You can grow apricots in Michigan?  Who knew...

/wife's family in Cali had a small orchard, always cited it as supporting evidence for Cali's coolness
 
2013-05-09 07:29:46 PM
Strawberry Tiramisu

Basically a cross between Strawberry shortcake and classic Tiramisu, with the coffee and liquor replaced with rum and the juice from macerating the strawberries.
 
2013-05-09 07:33:11 PM
Oh, and since tomatoes are techinically a fruit: mozzarella a la caprese and pizza marhgerita and BLTs and tomato sandwiches.
 
2013-05-09 07:34:46 PM

iwantamonkey: This is timely because just this weekend we picked up six punnets of strawberries. I have started the ice cream base (will put it in the ice cream maker tonight), I am going to add roasted strawberries to that. With the eight egg whites left over from the ice cream I made a pavlova (topped with strawberries. For the other four pounds of strawberries I will make JAM. yay!


I've never heard of a pavlova before but the ones online look amazing. I'm going to make one this weekend.

upload.wikimedia.org
 
2013-05-09 07:35:00 PM
Summer Pudding.
 
2013-05-09 07:38:39 PM
Also for those of you who grow a lot of herbs, you can always throw the stalks/stems onto the coals when grilling to get some good smelling smoke.  Rosemary and garlic scapes go well with chicken.
 
2013-05-09 07:39:42 PM

praxcelis: electronsexparty: I prefer my fruit raw, so:

Strawberries in a spinach salad (with bell pepper, tomato, and feta- dressed with lavender balsamic vinegar and meyer lemon infused olive oil).

However, what's better than raw fruit? Why, alcohol infused with fruit, of course. It's easy.

1.) Buy fruit (I did cantaloupe.)
2.) Buy clear alcohol ( I did gin. You can do darker alcohols, but I haven't.)
3.) Put in mason jar
4.) Shake a few times a day, taste once a day
5.) Take out fruit and strain sediment
6.) Enjoy in drink or by itself

It look about 3 days for the cantaloupe to develop a good flavor. There are guides online on how long certain things take to infuse, on average.

Vodka + tomato + cracked black pepper + about 2 -3 weeks = a pretty good base for bloody marys.


I did jalapeño/tomato vodka and it was great in a Bloody Mary. I like your idea of pepper and tomato; that sounds yummy.
 
2013-05-09 07:49:14 PM
www.trendir.com

So good your face will implode.
 
2013-05-09 07:55:20 PM
Can't wait to get to the farmer's market for the fresh vegetables as they come in. This one goes back generations in my family for making. It's a southern traditional dish with a kick.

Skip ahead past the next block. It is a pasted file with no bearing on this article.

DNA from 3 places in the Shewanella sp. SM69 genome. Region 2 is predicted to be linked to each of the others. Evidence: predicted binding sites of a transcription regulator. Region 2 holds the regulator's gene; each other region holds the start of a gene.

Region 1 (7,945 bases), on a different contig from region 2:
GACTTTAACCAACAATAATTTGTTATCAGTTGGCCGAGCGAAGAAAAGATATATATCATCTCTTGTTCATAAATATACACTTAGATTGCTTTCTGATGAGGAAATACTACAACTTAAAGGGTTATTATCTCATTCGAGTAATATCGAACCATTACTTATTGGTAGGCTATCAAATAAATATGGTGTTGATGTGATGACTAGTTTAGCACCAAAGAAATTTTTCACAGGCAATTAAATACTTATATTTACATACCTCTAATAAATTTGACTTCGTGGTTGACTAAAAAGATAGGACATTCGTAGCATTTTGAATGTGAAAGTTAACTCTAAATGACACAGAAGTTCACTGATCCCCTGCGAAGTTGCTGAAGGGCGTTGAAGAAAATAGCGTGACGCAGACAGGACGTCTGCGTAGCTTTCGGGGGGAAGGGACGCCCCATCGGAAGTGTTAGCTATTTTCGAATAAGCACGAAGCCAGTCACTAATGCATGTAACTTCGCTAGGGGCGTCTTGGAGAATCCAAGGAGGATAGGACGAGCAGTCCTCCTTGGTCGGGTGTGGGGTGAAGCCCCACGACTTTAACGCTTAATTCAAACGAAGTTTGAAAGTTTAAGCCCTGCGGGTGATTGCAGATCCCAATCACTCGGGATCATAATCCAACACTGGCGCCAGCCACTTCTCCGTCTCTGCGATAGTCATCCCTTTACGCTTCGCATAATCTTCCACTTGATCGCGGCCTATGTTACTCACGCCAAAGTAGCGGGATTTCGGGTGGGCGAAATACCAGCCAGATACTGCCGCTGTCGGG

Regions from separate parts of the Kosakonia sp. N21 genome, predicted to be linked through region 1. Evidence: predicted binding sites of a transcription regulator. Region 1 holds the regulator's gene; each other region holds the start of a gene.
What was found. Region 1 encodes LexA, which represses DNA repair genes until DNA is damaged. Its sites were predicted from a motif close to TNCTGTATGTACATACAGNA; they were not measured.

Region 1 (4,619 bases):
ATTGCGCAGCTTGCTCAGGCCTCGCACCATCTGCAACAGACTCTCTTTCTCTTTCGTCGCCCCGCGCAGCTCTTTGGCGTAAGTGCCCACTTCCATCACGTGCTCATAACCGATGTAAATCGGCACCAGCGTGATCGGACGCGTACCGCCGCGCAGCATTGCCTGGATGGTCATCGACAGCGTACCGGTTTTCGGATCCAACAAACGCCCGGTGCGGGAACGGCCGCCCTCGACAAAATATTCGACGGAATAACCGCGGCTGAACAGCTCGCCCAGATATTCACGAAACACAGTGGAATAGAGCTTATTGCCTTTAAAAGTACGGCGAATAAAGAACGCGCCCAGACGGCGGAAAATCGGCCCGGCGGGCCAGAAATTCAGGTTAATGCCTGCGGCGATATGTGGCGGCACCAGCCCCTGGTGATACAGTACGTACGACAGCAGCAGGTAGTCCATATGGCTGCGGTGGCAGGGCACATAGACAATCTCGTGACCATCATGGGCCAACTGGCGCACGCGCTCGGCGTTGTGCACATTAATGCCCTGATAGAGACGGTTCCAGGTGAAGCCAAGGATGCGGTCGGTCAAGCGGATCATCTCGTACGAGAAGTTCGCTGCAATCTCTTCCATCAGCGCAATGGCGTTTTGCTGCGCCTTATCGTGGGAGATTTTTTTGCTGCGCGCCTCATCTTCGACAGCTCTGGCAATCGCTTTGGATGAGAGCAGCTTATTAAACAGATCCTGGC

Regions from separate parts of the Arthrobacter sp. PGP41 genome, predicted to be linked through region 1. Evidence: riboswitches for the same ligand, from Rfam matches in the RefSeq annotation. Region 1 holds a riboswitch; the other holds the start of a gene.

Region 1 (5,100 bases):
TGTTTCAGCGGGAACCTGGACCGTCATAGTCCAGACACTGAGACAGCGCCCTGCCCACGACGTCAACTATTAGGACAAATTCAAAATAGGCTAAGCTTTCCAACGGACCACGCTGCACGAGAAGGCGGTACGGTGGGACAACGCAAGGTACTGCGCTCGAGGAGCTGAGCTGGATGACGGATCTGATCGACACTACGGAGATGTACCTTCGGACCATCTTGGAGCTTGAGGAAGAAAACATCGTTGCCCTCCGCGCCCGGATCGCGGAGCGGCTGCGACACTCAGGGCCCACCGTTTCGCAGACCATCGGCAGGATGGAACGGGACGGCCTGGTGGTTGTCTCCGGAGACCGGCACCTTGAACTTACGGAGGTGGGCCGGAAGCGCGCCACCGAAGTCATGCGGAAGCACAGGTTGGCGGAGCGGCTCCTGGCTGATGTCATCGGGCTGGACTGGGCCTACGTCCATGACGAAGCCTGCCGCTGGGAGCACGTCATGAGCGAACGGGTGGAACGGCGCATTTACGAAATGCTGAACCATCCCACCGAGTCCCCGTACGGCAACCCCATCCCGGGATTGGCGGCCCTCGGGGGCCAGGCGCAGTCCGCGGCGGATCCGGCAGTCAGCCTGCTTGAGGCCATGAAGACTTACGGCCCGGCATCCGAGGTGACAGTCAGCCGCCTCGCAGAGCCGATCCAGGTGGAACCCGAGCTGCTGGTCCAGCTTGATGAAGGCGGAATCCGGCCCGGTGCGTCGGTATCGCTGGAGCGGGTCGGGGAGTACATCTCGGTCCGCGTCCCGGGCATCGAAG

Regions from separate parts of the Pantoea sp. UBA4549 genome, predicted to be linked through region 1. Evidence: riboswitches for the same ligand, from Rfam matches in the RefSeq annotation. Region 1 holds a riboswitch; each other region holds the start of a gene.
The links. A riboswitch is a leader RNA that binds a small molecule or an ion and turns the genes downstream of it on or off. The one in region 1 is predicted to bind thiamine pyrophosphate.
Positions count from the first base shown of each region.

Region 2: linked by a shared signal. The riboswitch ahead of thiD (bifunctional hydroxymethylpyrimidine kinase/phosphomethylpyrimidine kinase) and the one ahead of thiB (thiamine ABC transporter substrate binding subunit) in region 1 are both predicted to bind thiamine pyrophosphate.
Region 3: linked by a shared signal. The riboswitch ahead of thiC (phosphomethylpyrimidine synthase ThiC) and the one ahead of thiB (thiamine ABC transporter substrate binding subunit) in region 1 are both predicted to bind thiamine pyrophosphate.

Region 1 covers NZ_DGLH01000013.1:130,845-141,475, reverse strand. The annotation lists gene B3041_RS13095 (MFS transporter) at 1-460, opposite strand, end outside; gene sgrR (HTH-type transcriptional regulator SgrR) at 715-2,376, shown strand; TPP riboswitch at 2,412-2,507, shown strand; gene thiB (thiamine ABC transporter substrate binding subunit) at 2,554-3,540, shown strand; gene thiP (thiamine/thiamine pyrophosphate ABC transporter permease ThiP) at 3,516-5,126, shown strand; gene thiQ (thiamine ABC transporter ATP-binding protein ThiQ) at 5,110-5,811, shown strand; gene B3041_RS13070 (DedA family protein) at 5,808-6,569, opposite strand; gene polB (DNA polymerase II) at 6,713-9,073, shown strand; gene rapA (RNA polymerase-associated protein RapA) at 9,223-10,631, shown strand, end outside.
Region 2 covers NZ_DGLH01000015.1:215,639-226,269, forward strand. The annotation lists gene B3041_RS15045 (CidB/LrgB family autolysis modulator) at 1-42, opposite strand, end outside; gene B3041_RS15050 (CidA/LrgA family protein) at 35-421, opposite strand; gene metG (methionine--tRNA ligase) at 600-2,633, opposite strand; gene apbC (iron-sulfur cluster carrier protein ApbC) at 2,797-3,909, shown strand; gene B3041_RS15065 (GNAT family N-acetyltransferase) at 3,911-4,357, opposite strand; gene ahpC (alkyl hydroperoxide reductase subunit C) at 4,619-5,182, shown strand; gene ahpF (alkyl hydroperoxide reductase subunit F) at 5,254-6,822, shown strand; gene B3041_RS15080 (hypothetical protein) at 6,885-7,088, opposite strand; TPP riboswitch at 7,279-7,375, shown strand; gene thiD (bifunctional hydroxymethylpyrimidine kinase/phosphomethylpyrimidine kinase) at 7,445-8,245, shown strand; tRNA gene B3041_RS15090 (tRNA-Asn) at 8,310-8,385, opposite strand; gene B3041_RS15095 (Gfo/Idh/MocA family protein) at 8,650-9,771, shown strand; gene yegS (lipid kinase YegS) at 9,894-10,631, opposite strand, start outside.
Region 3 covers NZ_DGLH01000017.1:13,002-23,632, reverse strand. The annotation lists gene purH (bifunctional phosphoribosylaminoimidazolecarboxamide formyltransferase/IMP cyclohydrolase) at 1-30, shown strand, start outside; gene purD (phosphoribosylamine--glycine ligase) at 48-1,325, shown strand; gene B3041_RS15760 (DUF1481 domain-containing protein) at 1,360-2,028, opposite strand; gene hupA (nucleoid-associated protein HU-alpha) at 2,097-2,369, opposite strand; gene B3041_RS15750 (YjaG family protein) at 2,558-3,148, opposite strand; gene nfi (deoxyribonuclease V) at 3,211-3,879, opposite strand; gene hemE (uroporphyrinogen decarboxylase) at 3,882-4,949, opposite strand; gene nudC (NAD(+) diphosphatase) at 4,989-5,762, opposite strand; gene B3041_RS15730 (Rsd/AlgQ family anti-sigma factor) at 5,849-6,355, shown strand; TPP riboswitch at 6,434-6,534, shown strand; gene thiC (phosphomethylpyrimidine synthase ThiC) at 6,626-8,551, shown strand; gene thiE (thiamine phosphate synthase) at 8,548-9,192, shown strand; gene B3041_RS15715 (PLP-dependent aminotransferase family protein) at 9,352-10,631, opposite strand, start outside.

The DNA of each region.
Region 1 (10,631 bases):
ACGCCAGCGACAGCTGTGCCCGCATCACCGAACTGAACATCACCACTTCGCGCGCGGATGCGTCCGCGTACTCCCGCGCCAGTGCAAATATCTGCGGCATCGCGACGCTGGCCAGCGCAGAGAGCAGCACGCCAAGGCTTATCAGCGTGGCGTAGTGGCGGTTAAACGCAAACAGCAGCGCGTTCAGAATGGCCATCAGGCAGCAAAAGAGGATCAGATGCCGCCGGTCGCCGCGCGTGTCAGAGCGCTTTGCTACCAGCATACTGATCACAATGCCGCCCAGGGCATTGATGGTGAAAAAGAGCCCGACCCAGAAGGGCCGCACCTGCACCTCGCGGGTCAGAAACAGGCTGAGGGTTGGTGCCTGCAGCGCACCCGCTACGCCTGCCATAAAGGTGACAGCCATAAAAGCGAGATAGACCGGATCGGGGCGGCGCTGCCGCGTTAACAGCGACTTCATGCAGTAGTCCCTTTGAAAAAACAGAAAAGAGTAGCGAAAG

"Chow Chow"

http://www.pickyourown.org/SouthernChowChow.htm
 
2013-05-09 08:15:31 PM
Fruit Crumble

3 - 4 C fruit
2/3 C brown sugar
1/2 C flour (I use whole wheat)
2/3 C quick cooking oats
1/3 C butter @ room temperature
1/8 tsp salt
3/4 tsp cinnamon if desired.

Put fruit in 8" square pan, berries go in whole, slice rhubarb, apples, peaches etc.
Mix remaining ingredients well and sprinkle over fruit. Bake 30 min. @375 deg.
Can also be microwaved on high for 7-10 min. then let it stand 10 more minutes.
Great served warm with ice cream.
 
2013-05-09 08:26:13 PM
The only seasonal fruit I use that hasn't been mentioned yet is gooseberries. I've been growing them for 4 yrs, the first year there wasn't any fruit, next year just enough to make 2 small gooseberry tarts (poached gooseberries on top of a cheesecake-like filling, glazed with brandy and apricot jelly), last year I got my first jam (mixed with raspberries and currants). This year, judging by the blossoms, I'll have enough for tarts AND jam.
I grow 31 varieties of berry, the gooseberries are my favorite.

/Real gooseberries (ribes), not the annual ones grown from seed...which are gross.
 
2013-05-09 08:54:16 PM
not a fruit, but definitely seasonal. Vidalia Onions! and they just hit the stores recently.

take one fist sized Vidalia. Cut top and bottom off. Peel skin. Repeat for each person eating dinner.
Put Vidalia in center of aluminum foil square, like you would for a baked potato.
wrap Vidalia with 2 slices of your favorite bacon.
on top of Vidalia, place heaping spoonful of brown sugar and 2 tblspns of butter. NOT MARGARINE! (bleah!)
salt and pepper lightly
close up foil loosely to top of Vidalia, like a Kewpie doll head, so that juices will stay inside.
bake at 375 degrees for at least 1 hour, or until soft.
place in bowl, open foil and discard.
slice it up and enjoy.
 
2013-05-09 09:09:32 PM
Blackberry wine is the best.
Huckleberry wine is also good.
Peach wine tastes like dried apricots.  I did not like it, but friends did.
 
2013-05-09 09:44:12 PM
Strawberries, strawberries, strawberries everywhere! My goal every harvest season is to eat so many strawberries I get sick of them. Nah... couldn't happen. Cherries are coming up next. My banana peppers are coming in droves but I guess they are not technically fruit.

Okay I have to get up and make some strawberry lemonade.
 
2013-05-09 10:15:30 PM

Thorny4Pie: Right now is the only time of year to make fresh Strawberry Rhubarb pie.  Frozen rhubarb is for heathens.  Only fresh picked will do.  I've got 6lbs on order being shipped from Wisconsin after it's picked on the 20th.  What I don't use in pie will be peeled, sprinkled with salt, and eaten raw.  I wait for rhubarb season like I wait for Stone Crab claw season.


Ever make stewed rhubarb?